We’re back from the Messe, and after a good night of sleep we are ready to give you a general roundup of what we saw at the MusikMesse 2004. In our overview we will feature the most innovative and cool product shown at the Messe for each category.
One thing that we noticed was a number of missing manufacturers. No Access (they are German!) and no Novation on the Messe! We do hope to see them next year. Maybe this is because the lack of big news, but as far as Access is concerned, we missed their Virus Classic. Big news was another thing that was missing on the Messe. Most of the news was news for Europe, as the news was already there at the Namm in January. But, despite the fact that there were no real biggies around, we did find a lot of real cool stuff going on!
New synthesizers on the show were limited, but we found the Micron at the Alesis booth (only after they resolved issues at customs, is there something really secret with this synth that it requires specific papers? Hmmm!:)). Its looks are definitaly cool, and its sounds are impressive. Still, our favourite new synthesizer at the Messe was the Kurzweil VA1. Still in prototype stage, it already shows off bigtime with massive sounds and soundscaping features, it has so many buttons and dials you’d wish you had more hands, the user interface looks like it’s going to be a synth you really want to have in your own setup!
Synth winner: Kurzweil VA1
Plenty of mixers, effects processors and sound engineering tools were available. Among the coolest things we found were the new dbx 162sl compressor, featuring real slick design and VU-indicators with white led background. It’s an anniversary product, that should put the best of 33 years of dbx compression in this device. Promising! What we thought was good stuff for the studio was the new line-up of mixers from Mackie: the Mackie Onyx. This analog mixer can be expanded with a Firewire board, which makes the mixer act like a multichannel audio interface by sending multiple audiostreams to your computer for further processing. We think this is a real usable crossover to support the ongoing digital trend from the analog mixing world, and we like the way Mackie has pulled it off!
Studio/Pro Audio winner: Mackie Onyx
A trend that has been going on for a while is still producing fun new MIDI controller gadgets. Ehm, did I say gadgets? I mean: usable devices!:) Behringer has a nice lineup of MIDI controllers with motorized sliders. But the thing is, when you look at the pricetags on these controllers, they are a lot less cool. Another MIDI controller is the retro looking Korg Legacy controller. Shaped like an MS-20, with plasticky small-size keys and a signal routing patch panel, it is a controller for the Korg Legacy softsynths and, as it is producing MIDI data, it can be used for more. This Korg Legacy is just cool!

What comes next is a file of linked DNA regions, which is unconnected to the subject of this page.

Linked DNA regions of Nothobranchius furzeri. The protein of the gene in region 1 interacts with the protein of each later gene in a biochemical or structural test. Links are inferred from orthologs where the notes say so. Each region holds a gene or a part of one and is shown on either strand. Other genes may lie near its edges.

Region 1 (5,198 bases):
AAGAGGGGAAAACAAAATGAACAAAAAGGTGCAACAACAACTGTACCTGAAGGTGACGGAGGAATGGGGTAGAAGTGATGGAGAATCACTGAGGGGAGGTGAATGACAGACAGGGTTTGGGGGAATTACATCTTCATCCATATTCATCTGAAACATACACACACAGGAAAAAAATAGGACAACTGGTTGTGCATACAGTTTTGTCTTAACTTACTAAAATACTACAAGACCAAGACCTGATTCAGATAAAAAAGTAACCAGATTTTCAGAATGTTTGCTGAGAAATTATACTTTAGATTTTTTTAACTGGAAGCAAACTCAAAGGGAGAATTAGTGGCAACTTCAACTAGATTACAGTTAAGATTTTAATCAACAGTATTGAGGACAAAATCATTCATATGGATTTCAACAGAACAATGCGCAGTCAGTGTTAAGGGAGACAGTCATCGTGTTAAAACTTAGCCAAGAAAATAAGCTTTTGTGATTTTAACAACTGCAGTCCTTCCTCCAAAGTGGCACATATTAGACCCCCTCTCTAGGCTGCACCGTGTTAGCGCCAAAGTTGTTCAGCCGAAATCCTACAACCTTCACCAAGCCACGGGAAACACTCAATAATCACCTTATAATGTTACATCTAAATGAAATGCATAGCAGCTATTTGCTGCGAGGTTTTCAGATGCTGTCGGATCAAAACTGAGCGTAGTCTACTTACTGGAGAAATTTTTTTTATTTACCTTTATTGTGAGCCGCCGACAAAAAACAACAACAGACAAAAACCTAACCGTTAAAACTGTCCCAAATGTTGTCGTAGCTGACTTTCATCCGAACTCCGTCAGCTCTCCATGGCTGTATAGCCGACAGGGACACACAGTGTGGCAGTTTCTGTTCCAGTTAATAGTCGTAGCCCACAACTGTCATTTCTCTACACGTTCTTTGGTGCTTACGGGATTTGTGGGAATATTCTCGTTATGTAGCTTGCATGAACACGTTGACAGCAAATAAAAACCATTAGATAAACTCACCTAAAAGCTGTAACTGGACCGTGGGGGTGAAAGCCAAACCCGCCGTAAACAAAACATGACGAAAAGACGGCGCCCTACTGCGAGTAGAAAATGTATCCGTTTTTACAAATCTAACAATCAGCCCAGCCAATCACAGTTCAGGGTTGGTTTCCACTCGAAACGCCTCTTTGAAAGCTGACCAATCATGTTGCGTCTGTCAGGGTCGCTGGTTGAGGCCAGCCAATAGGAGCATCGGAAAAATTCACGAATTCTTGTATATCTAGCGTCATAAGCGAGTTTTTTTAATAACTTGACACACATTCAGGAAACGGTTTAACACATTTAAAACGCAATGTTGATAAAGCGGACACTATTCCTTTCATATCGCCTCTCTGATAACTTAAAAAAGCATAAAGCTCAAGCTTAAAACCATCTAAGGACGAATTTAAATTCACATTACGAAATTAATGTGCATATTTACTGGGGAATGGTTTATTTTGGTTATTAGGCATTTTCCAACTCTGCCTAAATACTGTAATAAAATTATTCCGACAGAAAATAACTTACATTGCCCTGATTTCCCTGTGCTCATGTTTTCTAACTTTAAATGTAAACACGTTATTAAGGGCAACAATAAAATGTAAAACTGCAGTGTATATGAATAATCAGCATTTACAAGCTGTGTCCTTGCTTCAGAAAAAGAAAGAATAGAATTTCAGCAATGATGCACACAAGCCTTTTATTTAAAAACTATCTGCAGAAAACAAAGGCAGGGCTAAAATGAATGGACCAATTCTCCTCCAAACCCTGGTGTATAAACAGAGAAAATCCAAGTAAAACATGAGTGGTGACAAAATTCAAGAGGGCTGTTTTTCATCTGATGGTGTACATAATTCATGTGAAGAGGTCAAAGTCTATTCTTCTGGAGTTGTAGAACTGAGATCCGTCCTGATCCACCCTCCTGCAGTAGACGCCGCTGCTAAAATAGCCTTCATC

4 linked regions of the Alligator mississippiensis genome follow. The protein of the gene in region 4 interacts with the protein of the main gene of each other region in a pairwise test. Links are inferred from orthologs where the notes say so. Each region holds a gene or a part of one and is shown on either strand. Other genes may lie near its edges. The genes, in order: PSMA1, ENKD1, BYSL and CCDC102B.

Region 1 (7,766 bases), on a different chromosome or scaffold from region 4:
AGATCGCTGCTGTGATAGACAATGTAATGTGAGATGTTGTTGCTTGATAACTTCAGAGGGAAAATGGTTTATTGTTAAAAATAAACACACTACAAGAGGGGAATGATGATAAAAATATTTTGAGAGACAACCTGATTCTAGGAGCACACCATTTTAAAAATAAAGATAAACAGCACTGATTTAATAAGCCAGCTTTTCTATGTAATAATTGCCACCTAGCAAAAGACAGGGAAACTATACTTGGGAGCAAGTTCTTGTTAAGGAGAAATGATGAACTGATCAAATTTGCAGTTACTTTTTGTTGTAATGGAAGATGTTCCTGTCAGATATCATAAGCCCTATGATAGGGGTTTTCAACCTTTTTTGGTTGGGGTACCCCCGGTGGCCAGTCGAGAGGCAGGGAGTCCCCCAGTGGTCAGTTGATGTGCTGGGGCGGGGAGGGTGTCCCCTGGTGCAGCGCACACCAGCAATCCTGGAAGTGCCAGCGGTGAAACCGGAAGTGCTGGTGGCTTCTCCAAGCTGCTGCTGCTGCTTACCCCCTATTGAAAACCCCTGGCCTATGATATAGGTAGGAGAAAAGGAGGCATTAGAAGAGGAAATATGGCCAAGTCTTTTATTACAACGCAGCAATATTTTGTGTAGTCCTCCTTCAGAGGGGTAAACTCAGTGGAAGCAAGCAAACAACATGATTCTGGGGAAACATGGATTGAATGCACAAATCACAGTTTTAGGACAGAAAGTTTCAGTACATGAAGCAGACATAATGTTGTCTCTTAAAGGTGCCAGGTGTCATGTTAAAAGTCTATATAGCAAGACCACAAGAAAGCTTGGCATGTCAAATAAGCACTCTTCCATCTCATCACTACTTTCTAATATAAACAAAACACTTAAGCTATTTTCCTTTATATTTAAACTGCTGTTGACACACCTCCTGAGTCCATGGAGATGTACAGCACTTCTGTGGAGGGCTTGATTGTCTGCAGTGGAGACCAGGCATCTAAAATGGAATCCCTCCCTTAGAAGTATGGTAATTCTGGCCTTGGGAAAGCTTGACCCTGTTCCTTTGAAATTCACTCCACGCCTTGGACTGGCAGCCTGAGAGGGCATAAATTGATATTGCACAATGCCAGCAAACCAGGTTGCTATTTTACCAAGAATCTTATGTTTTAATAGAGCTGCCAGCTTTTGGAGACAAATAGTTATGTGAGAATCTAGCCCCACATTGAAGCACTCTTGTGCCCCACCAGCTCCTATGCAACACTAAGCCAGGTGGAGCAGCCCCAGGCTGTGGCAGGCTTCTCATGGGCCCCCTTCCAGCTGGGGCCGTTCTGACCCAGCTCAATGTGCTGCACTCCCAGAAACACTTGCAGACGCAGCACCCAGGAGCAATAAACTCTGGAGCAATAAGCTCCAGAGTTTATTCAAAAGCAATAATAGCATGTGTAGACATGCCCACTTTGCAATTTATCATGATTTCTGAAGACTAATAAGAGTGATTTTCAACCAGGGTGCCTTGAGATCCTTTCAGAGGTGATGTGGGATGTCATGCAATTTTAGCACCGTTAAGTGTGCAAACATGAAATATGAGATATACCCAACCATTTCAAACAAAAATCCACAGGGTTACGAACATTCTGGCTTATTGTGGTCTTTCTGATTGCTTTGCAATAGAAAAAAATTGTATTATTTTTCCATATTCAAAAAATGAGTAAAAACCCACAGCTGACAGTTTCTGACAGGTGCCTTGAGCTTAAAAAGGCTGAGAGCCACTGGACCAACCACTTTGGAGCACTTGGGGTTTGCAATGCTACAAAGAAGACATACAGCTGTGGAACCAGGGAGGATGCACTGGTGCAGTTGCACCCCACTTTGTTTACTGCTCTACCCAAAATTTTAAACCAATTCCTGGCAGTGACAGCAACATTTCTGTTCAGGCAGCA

MIDI winner: Korg Legacy controller
When exciting things happen with soundcards, we will let you know. Just kidding 😉 But the fact remains that most of the news was ‘evolutionary’ instead of ‘revolutionary’. Good news is that Creamware has succesfully reformed their company and they are getting their Scope platform back on track! But they have tough competition from another company: TCElectronics, who are taking their Powercore platform to the next level by partnering with Access and Novation to bring their softsynths to the ‘core. More revolutionary soundcard news came from Emu, who introduced the Emulator-X as a soundcard with a lot of new and usable features to get the original Emulator feeling in your computer. Very nice!
Soundcard winner: Emu Emulator-X
Here we can be pretty silent when it comes to real news. The Messe showed a big update fest for most software. And whoever didn’t have an update, showed the result of copy/pasting ideas from other products and how they integrate in their software. There is a trend that is producing results in softwareland though. After the virtual analog and modular softsynth wave, more and more software is focussing on the more complex audio synthesis of vocal elements. TCElectronics, Yamaha and Zero-G (Vocaloid), Celemony (Melodyne), to name but a few. We liked Celemony Melodyne a lot. It doesn’t do voice synthesis, but it gives very easy access and immense flexibility to using vocal tracks in your arrangement. Thumbs up 😉
Software winner: Celemony Melodyne
A product that everybody is eager to get their hands on was at the Messe: the Technics SL DZ 1200. We played with it and we loved it! It looks magnificent and controls very nicely. Featurewise it isn’t packed (but it has everything you need and a little more). Then again, if you want features on your decks, Technics never has been the first place to look. But as with other Technics products, we can’t suppress the ‘I want it!’-feeling… From another booth we found another kind of news that we really liked a lot. The Spanish company Ecler announced their Nuo5 mixer. Ok, 4 channel mixer with effects. But what does that USB port to? Limit the output of the effects section. Could the effects be that raw and untuned that you can do the finetuning yourself? Cool! We like! Although we hope the factory presets will protect your speakers enough already… But there’s more on the Nuo5 mixer that impressed us a lot: MIDI output. Wow. BPM to MIDI Clock. This opens up a whole new world for the performing DJ! Good thinking Ecler, and we really appreciate it!
DJ winner: Ecler Nuo5